You’ve probably seen those terrible ads for “one weird tip for losing belly fat” on the internet. Tonight, I’ll give you mine. 😉
After six months of deluding myself that I could eat whatever I wanted in reasonable proportions and somehow magically move toward a healthy weight, I stepped on the scale to discover that weight was much higher than last time. I’m not ashamed of my body, nor do I think it’s appropriate for me to tell anyone else to do with theirs. But I do want to get back into a healthy weight range for all sorts of reasons: Health. Longevity. Staving off diabetes. Good old-fashioned vanity too.
Thankfully, I know how to lose weight in a healthy manner, because I’ve done it before. What works for me is mild caloric restriction and a bit more exercise. It’s boring, and slow, and I have to track everything I eat in an app, which is kind of a pain! And to be healthy over the long term I need to keep on tracking even after I’ve reached my goal. That’s been my problem in the past. I arrive at a good place then promptly drop my good habits.
Can I make it stick this time? I hope so, and I believe so.
The thing I hate about losing weight (other than the tedium of food-logging) is the way that other people tend to get up in your business. For women especially, there seems to be this bat-signal that goes out when you change your diet, and aquaintances offer you unsolicited advice, most of it terrible. Then if you have any success, these same busybodies try to pull you down a notch. Some call this dynamic “crabs in a bucket”, after the way crabs pull each other down into the bucket when one tries to escape over the edge.
Losing excess weight might be good for your health, but a side-effect is that it reveals all the insecurity and nastiness around you in the same way a blacklight reveals fluid stains at a crime scene. You’ll be there just casually eating a slice of pizza you’ve budgeted calories for, and fucking Gail from Accounting will make a cutting remark about your diet. Or you’ll work super-hard to get healthy, and some other Gail will snark about how it must be nice to have such a great metabolism. GAH! WHY ARE PEOPLE LIKE THIS? I don’t know, but these scenarios bring me to my one weird tip, which is this:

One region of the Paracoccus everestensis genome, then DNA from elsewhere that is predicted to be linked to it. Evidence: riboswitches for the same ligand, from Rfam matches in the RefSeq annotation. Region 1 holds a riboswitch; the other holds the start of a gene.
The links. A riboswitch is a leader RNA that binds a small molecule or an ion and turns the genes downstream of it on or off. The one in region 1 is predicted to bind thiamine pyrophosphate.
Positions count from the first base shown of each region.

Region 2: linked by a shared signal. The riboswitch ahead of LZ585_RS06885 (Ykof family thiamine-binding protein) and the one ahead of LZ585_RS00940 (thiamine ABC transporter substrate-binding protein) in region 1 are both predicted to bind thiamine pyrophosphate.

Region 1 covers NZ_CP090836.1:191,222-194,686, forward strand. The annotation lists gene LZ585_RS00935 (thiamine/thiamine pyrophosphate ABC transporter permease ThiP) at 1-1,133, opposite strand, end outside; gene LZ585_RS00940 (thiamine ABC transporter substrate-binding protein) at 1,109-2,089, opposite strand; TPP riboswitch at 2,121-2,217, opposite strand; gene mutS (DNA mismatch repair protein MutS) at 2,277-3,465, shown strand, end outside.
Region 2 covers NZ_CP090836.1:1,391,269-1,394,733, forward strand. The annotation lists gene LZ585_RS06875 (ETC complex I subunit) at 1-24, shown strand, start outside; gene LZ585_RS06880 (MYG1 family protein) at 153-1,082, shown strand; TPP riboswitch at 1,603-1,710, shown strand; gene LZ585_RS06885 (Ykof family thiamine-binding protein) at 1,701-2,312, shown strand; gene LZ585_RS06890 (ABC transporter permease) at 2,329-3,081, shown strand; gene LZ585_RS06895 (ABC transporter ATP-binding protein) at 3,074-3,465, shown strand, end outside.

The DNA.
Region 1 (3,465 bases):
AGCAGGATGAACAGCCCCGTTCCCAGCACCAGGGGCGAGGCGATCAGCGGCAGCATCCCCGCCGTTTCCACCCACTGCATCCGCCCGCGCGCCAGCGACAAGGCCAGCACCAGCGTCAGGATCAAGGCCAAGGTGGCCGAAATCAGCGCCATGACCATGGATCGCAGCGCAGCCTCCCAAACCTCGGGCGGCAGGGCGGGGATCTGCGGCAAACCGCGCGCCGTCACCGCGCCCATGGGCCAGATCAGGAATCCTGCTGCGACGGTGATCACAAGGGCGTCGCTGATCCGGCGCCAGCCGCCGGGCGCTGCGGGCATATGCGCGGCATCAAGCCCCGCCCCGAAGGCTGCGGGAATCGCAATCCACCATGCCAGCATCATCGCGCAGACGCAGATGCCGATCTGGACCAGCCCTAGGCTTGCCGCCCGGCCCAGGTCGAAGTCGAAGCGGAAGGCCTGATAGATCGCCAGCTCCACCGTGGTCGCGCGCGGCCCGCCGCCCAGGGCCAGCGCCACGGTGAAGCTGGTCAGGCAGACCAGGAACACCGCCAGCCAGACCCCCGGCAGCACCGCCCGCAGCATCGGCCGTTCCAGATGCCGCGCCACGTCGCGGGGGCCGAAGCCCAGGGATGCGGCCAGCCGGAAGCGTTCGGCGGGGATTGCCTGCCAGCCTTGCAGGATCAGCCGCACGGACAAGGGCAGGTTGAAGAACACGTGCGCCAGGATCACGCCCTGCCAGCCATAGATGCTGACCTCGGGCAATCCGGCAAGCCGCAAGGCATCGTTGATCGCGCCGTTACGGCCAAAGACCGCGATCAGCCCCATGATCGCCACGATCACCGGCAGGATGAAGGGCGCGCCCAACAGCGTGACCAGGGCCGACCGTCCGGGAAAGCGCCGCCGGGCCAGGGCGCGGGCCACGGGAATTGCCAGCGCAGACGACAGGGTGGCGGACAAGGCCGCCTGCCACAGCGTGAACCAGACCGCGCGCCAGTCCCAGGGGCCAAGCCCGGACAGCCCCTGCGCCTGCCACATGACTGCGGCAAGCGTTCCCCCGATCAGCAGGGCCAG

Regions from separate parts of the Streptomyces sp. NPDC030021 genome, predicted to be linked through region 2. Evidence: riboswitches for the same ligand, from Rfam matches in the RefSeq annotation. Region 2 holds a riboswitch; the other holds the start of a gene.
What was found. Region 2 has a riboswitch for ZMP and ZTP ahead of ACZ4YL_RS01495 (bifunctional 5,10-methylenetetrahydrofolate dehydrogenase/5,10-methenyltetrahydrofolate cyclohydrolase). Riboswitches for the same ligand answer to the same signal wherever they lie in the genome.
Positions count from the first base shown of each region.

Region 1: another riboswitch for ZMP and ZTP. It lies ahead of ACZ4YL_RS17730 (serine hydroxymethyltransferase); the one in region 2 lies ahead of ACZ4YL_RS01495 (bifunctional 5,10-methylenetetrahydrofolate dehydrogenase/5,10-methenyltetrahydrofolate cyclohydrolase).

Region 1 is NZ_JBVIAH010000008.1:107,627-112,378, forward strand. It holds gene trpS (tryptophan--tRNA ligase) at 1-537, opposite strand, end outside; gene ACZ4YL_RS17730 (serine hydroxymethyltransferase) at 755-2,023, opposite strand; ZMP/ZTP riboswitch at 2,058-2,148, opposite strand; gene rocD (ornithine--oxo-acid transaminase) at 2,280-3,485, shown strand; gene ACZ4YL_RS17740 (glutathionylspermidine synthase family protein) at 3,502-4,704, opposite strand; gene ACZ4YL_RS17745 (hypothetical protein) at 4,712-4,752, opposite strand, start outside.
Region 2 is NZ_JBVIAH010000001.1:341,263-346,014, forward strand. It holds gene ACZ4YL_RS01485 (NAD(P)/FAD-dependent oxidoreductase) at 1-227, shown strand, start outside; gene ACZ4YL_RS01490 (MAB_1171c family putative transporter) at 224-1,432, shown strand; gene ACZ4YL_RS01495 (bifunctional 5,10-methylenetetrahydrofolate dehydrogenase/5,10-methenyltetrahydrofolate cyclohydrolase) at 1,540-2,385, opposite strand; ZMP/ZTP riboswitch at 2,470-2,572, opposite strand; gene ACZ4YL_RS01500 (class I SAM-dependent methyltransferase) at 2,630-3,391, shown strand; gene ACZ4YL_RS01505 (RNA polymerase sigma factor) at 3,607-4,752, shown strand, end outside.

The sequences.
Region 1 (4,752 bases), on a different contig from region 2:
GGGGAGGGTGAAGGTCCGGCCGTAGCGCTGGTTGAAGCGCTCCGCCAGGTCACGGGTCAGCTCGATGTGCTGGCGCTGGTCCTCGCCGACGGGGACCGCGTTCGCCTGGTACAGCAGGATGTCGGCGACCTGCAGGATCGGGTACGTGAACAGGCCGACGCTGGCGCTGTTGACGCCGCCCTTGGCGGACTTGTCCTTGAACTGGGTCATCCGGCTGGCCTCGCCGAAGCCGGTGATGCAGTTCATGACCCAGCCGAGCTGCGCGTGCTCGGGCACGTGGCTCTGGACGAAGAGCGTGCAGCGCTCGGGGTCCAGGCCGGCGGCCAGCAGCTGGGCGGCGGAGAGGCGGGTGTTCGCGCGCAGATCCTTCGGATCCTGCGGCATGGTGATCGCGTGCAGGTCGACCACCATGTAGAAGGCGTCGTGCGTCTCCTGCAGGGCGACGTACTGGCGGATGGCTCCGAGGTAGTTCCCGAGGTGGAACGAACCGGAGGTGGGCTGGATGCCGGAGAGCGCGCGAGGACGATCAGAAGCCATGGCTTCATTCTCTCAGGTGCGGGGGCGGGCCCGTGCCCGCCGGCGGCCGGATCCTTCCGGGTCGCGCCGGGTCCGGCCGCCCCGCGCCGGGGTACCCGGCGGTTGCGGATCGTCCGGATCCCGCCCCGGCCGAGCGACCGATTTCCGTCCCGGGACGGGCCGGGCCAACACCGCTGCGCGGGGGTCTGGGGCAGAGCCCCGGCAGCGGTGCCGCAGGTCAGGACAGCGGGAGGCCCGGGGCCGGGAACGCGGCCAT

Don’t tell (most) people you’re trying to lose weight.
This doesn’t apply to members of a bona fide support group, your doctor, or your spouse, assuming you’ve vetted those people as being supportive. But to follow my example from earlier, fucking Gail from Accounting doesn’t need to know your plans! And I’ve learned that we have more Gails in our lives than we realize. Heck, I’ve probably been a Gail a time or two myself, before I knew better! That’s why I suggest you keep your support circle small and trustworthy. Otherwise, you’re stuck with plan B, which is punching rude people directly in the c^nt when they get up in your business.
Gail: You really should be doing Keto! My cousin— C^NTPUNCH
Sue: Diets don’t work sweetie! Why do you hate your— C^NTPUNCH
Joe: You’ll get bulky with those weights! You— D!CKPUNCH
I’m kidding. Kidding! (probably.) Jail chow might help you lose weight, but I can’t recommend it as a strategy. As for me, I’m five days into my “mild calorie restriction” and over the initial grouchiness hump. The first week is always a bit spiky as my body comes down off the junk food. And overall, I expect it will take me about a year to do the body recomposition (lose excess weight, then add some muscle). No matter how long it takes, it’s a relief to be back on a healthy path.
And, yes, I realize I’m violating my own rule by writing this out. But I trust you not to be a Gail, blog friends, so we’re all good! And if I’m wrong, well… clenches fists
Muahahahahaaaa….. Don’t test me. 😜
PS: In case it’s not obvious, Gail from Accounting isn’t a real person. She’s a type.